In addition to Carol, Goncalves is known for his work on such films as Winter’s Bone for director Debra Granik, Beasts of the Southern Wild for Behn Zeitlin as well as the HBO drama series True Detective for Cary Fukunaga, and Haynes’ HBO miniseries Mildred Pierce.
Wonderstruck afforded Haynes the opportunity to reach younger moviegoers in a way he never had before. He can thank costume designer Powell for that. Powell worked on Martin Scorsese’s Hugo, based on Selznick’s book “The Invention of Hugo Cabret.” When Powell read Selznick’s Wonderstruck, she envisioned it as a Haynes film.
“I’ve worked with Sandy many times. She’s a genius and we’re great friends. I think she read one of the early drafts of the Wonderstruck script,” recalled Haynes who smiled that he saw a Los Angeles Times story reporting that Selznick’s first response when Powell suggested Haynes was something along the lines of “are you crazy?” But Selznick wound up bringing the script to Haynes who was in the midst of Carol at the time. When he got around to reading it, Haynes was drawn to the story.
Among the many facets of the story he found “beautiful” was how both Ben and Rose, surrounded by loss and isolation in their respective situations, develop interests and discover creative solutions for coping. “I love how it feels,” shared Haynes. “It’s a tribute to the things we do with our hands—the miniatures that Rose makes, the collectibles that Ben started to fill up his room with, even the way these kids ultimately learn how to communicate through different means. I think this is a great movie for the digital era—showing the handmade ways that help us cope and through which we can enhance our lives.”
This lesson for the digital age comes in part from capturing “two extraordinary periods of visual richness—the silent movie era contrasted with the 1970s,” said Haynes who entrusted long-time collaborator Lachman with much of that task. Lachman’s work with Haynes includes Far From Heaven in 2002 and Carol in 2016—both earning Best Cinematography Oscar nominations. “He’s a perfectionist,” Haynes said of Lachman. “He zeroes in on every detail. It’s humbling to look at Ed’s commitment to his craft and the indelible mark he’s made. I found in him a kindred spirit who loves to do all kinds of research and preparation. He loves to prepare the way I do. We’re film nerds.”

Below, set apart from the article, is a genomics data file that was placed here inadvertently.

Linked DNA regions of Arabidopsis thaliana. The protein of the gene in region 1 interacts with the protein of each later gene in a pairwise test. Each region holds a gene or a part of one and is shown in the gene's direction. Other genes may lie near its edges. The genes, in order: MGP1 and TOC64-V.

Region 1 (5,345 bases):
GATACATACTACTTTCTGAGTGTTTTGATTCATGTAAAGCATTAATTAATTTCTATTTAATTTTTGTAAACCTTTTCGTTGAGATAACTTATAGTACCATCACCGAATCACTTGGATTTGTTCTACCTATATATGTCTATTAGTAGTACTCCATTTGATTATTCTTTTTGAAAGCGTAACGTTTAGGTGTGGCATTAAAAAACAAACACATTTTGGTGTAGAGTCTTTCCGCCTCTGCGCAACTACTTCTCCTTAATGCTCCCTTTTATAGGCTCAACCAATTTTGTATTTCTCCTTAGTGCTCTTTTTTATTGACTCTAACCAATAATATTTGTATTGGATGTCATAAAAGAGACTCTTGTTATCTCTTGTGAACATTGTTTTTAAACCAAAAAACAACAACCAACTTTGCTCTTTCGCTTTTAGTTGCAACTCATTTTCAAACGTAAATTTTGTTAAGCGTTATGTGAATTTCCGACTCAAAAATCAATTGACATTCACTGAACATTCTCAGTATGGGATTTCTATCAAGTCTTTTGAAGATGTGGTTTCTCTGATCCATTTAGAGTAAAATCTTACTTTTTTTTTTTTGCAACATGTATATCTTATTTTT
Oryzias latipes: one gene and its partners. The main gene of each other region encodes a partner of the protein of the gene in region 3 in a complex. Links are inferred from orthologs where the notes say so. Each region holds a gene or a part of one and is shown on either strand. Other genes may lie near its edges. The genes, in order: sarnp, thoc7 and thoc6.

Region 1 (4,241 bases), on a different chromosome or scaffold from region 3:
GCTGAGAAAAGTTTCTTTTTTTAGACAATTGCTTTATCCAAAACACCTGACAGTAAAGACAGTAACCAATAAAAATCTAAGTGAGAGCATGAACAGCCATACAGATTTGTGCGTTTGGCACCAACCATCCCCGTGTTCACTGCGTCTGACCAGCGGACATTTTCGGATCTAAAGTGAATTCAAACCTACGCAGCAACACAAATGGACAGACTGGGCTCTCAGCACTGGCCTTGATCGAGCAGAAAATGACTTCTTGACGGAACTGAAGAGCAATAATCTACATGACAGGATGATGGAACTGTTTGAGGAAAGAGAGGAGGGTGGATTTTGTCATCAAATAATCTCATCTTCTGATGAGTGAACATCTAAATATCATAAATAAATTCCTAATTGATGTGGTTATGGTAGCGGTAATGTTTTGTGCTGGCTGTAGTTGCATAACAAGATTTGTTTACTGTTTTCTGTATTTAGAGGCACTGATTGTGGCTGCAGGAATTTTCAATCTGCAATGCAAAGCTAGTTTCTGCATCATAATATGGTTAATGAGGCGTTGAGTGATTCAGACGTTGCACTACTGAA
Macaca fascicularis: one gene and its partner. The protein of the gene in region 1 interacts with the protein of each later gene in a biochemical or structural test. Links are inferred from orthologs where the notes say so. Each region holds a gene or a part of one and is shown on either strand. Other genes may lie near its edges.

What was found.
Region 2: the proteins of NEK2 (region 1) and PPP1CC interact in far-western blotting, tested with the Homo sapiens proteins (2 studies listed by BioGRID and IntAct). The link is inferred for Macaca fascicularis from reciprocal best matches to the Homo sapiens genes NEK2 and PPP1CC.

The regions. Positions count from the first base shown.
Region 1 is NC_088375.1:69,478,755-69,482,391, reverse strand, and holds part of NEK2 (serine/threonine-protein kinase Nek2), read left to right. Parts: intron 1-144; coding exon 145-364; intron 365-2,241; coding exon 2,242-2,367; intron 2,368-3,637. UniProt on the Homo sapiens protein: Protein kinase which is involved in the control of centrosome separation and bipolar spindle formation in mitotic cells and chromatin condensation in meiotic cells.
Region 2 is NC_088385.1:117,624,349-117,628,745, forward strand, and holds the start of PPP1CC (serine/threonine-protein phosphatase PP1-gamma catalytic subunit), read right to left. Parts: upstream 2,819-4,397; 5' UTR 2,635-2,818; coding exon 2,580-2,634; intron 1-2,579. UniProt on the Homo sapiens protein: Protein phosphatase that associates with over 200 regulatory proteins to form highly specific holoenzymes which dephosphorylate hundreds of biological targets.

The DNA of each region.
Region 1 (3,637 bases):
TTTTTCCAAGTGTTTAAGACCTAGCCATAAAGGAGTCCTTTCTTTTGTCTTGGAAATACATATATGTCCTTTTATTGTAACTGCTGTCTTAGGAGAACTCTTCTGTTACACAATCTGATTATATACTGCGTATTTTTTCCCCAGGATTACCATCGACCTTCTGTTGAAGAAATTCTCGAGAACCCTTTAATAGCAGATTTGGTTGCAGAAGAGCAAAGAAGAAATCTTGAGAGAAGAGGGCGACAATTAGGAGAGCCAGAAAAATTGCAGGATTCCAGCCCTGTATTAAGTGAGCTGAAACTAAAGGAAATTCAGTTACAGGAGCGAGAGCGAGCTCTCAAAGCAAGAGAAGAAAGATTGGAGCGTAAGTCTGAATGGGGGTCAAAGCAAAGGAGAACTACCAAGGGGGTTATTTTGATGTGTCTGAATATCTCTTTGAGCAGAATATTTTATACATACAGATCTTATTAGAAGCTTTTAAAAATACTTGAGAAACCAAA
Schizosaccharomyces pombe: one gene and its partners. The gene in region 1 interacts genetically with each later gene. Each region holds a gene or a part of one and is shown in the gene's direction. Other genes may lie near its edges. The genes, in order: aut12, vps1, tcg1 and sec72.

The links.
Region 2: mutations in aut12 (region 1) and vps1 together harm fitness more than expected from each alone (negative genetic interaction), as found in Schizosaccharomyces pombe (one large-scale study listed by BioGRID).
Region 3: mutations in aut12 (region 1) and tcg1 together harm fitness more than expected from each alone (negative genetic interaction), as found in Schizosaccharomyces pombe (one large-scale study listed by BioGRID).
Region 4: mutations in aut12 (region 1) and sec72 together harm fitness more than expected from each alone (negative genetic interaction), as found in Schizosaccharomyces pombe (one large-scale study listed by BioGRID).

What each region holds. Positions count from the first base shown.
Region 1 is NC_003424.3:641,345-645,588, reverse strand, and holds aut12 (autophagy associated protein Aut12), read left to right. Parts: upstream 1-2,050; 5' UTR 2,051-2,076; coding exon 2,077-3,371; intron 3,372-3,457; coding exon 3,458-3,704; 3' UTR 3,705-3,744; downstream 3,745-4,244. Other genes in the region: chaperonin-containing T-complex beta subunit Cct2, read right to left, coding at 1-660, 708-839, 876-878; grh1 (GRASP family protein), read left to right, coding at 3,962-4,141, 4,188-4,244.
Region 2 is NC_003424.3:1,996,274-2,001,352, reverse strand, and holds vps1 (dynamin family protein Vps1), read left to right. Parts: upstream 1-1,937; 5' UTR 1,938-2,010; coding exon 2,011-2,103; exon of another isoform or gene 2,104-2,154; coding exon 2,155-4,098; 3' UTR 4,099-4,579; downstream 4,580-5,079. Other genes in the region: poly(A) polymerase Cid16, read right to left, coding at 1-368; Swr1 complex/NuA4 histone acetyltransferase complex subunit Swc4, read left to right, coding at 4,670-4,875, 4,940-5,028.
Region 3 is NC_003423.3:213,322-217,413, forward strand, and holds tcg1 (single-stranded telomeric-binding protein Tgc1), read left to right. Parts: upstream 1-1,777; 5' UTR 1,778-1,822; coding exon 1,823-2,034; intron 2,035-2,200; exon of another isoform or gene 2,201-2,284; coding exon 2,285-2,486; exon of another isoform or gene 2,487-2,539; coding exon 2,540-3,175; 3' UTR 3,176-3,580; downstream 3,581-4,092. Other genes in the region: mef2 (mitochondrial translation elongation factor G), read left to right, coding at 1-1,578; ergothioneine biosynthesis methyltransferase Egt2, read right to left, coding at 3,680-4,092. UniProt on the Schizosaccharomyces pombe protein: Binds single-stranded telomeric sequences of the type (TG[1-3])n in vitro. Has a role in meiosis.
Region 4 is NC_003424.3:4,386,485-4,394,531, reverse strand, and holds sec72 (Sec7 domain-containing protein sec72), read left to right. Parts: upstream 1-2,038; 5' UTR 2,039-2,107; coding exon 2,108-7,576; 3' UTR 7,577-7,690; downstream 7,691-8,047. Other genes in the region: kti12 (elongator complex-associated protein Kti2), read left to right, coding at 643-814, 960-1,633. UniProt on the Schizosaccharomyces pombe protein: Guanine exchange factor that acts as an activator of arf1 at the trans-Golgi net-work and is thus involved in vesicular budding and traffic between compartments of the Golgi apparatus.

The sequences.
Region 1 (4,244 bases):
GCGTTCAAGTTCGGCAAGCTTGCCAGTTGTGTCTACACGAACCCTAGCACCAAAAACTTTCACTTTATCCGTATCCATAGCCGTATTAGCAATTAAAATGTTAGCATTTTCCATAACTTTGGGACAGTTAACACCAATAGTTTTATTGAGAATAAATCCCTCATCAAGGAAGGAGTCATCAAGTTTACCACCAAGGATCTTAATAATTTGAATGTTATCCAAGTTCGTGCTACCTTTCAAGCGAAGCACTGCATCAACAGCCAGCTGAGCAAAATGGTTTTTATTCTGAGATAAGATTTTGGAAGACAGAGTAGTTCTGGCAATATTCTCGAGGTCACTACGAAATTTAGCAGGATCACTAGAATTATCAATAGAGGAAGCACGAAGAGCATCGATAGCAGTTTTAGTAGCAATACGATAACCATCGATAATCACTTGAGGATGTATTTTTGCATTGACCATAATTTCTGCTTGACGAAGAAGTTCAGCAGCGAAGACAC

Preparation was essential given that Haynes and Lachman had limited hours each day with the child actor protagonists on Wonderstruck. “Ed and I had to make the most use out of the limited time,” said Lachman. “This meant that at times we had to shoot some of the 1920s and 1970s work on the same day.”
Wonderstruck adds to a Haynes filmography that includes Carol, and Far From Heaven which he directed as well as wrote, earning a Best Original Screenplay Oscar nomination in 2003. He also won the Independent Spirit Award for Best Director on the strength of Far From Heaven. Haynes over the yeas has been a perennial Spirit honoree, starting with nominations in 1992 for Best First Feature and Best Director on the basis of Poison followed by Independent Spirit noms in 1996 for Best Director and Best Screenplay for Safe, another Best Director nod in ‘99 for Velvet Goldmine, the Best Director win in ‘03 for Far From Heaven, and one more Best Director nom in ‘08 for I’m Not There. Also in ‘08, I’m Not There won the Spirit’s coveted Robert Altman Award.
Haynes’ feature directorial debut Poison won the Dramatic Grand Jury Prize at the 1991 Sundance Film Festival. And on the television front, Haynes personally scored three Emmy nominations for the HBO miniseries Mildred Pierce—for Outstanding Directing, Outstanding Writing (shared with writer Jonathan Raymond) for a Miniseries, Movie or a Dramatic Special, and Outstanding Miniseries or Movie. Mildred Pierce amassed a total of 21 Emmy nominations, winning five. Also repped for short-form fare, Haynes is on the commercials/branded content roster of Moxie Pictures.